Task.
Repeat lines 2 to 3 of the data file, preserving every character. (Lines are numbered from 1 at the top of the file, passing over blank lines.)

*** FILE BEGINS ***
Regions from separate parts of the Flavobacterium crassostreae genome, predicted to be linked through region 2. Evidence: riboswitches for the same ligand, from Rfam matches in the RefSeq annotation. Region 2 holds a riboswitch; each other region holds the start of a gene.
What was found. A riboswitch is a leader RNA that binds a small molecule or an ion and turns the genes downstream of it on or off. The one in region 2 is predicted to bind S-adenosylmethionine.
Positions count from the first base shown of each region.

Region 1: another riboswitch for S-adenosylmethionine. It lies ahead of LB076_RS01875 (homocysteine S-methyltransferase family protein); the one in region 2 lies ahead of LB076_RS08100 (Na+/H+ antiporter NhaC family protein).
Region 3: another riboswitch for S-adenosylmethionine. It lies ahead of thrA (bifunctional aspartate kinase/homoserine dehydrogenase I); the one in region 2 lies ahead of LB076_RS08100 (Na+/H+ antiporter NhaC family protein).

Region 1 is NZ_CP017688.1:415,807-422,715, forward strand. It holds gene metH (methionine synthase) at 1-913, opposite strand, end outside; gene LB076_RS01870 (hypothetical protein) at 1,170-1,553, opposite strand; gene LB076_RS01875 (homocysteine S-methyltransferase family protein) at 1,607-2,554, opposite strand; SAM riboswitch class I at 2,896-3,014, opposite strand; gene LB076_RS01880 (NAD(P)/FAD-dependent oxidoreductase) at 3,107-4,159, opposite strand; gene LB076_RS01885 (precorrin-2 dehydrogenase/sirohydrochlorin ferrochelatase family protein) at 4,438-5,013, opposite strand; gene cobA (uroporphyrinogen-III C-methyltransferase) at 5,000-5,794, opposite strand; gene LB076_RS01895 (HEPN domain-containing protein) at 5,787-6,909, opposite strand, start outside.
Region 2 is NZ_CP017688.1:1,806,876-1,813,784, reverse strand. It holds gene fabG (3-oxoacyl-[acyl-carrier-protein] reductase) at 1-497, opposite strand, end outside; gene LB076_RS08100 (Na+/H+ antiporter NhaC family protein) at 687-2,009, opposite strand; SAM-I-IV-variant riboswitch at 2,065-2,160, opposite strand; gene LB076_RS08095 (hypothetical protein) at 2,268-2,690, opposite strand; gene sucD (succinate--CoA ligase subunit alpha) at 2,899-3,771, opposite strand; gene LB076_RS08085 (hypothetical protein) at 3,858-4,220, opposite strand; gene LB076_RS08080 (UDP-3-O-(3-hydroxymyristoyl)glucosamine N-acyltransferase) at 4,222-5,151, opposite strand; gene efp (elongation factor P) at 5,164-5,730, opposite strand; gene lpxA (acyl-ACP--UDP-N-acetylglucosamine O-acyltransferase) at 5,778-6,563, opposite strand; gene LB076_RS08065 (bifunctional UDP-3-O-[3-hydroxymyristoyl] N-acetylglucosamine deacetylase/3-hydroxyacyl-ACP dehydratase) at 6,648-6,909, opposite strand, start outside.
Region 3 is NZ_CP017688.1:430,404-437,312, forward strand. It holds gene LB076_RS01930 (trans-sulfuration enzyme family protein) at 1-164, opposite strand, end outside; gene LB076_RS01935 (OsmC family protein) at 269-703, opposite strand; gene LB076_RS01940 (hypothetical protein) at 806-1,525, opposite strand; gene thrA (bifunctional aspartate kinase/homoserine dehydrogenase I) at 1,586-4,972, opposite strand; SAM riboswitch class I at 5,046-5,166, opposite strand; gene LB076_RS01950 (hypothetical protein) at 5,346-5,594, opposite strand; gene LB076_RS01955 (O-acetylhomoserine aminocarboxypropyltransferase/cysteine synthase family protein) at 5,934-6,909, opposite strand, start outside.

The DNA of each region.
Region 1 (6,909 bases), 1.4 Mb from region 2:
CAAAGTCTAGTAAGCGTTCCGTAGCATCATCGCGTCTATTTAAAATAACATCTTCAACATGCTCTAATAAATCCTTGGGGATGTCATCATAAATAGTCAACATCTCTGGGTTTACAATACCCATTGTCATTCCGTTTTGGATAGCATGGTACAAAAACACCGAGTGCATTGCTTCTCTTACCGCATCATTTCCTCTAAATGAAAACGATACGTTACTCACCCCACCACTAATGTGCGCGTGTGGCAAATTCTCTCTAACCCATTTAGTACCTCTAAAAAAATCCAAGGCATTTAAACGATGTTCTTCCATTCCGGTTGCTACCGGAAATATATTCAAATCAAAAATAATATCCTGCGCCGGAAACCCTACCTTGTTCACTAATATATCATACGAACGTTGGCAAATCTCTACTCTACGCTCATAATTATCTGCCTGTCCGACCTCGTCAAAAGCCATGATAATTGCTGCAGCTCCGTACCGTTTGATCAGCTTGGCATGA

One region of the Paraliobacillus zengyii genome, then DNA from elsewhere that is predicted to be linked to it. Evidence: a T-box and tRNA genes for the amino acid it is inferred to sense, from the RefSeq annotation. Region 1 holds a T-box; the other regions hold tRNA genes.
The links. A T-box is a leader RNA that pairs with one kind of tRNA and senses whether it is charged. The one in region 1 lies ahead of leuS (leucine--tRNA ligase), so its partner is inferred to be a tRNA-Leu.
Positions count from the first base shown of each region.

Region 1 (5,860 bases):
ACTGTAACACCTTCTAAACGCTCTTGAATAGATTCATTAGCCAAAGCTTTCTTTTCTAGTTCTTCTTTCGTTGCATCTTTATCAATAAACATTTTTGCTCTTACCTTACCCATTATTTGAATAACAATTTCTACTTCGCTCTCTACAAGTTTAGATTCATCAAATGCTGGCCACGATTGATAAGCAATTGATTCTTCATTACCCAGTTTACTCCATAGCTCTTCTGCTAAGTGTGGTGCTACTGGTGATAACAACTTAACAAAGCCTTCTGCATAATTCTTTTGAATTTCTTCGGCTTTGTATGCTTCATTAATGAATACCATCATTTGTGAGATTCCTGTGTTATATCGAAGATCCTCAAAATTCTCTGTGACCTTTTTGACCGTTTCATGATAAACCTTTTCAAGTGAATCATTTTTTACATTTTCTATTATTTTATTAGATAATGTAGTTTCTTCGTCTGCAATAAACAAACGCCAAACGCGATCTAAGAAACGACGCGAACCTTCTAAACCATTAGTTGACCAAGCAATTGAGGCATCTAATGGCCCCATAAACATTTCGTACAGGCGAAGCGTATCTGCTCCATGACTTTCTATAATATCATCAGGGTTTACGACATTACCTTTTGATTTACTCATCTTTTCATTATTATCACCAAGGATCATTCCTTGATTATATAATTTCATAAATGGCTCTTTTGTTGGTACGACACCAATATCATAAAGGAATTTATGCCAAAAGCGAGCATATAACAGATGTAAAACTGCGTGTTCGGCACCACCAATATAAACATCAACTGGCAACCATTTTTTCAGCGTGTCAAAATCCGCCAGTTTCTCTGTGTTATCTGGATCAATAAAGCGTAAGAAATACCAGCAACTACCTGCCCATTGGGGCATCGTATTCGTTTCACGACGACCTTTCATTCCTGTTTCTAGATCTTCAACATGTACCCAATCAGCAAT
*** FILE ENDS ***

What was found. A riboswitch is a leader RNA that binds a small molecule or an ion and turns the genes downstream of it on or off. The one in region 2 is predicted to bind S-adenosylmethionine.
Positions count from the first base shown of each region.